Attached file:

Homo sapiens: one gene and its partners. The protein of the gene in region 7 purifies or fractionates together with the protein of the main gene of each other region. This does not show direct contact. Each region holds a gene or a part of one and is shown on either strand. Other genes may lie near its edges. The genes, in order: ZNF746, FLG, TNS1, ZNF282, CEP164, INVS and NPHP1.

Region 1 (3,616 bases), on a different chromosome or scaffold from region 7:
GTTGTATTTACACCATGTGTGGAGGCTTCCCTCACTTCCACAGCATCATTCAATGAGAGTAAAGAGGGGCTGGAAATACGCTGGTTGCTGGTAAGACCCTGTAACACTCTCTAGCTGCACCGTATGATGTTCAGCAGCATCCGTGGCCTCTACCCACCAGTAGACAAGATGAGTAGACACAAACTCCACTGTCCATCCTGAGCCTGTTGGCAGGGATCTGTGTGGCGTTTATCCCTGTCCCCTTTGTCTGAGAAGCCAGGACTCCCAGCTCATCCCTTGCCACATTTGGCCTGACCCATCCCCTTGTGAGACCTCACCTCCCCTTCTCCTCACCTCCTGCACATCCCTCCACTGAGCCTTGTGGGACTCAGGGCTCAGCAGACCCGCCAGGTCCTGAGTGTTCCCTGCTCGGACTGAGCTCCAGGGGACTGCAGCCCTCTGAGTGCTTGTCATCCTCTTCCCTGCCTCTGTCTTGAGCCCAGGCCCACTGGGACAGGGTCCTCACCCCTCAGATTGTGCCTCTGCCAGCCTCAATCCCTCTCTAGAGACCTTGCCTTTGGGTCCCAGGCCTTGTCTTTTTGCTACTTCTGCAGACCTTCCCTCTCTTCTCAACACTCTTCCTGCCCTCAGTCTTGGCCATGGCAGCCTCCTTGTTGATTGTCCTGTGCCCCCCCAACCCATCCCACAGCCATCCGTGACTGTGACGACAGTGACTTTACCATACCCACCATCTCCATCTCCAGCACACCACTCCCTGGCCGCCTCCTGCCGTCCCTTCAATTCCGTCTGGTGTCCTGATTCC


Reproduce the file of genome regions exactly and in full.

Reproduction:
Homo sapiens: one gene and its partners. The protein of the gene in region 7 purifies or fractionates together with the protein of the main gene of each other region. This does not show direct contact. Each region holds a gene or a part of one and is shown on either strand. Other genes may lie near its edges. The genes, in order: ZNF746, FLG, TNS1, ZNF282, CEP164, INVS and NPHP1.

Region 1 (3,616 bases), on a different chromosome or scaffold from region 7:
GTTGTATTTACACCATGTGTGGAGGCTTCCCTCACTTCCACAGCATCATTCAATGAGAGTAAAGAGGGGCTGGAAATACGCTGGTTGCTGGTAAGACCCTGTAACACTCTCTAGCTGCACCGTATGATGTTCAGCAGCATCCGTGGCCTCTACCCACCAGTAGACAAGATGAGTAGACACAAACTCCACTGTCCATCCTGAGCCTGTTGGCAGGGATCTGTGTGGCGTTTATCCCTGTCCCCTTTGTCTGAGAAGCCAGGACTCCCAGCTCATCCCTTGCCACATTTGGCCTGACCCATCCCCTTGTGAGACCTCACCTCCCCTTCTCCTCACCTCCTGCACATCCCTCCACTGAGCCTTGTGGGACTCAGGGCTCAGCAGACCCGCCAGGTCCTGAGTGTTCCCTGCTCGGACTGAGCTCCAGGGGACTGCAGCCCTCTGAGTGCTTGTCATCCTCTTCCCTGCCTCTGTCTTGAGCCCAGGCCCACTGGGACAGGGTCCTCACCCCTCAGATTGTGCCTCTGCCAGCCTCAATCCCTCTCTAGAGACCTTGCCTTTGGGTCCCAGGCCTTGTCTTTTTGCTACTTCTGCAGACCTTCCCTCTCTTCTCAACACTCTTCCTGCCCTCAGTCTTGGCCATGGCAGCCTCCTTGTTGATTGTCCTGTGCCCCCCCAACCCATCCCACAGCCATCCGTGACTGTGACGACAGTGACTTTACCATACCCACCATCTCCATCTCCAGCACACCACTCCCTGGCCGCCTCCTGCCGTCCCTTCAATTCCGTCTGGTGTCCTGATTCC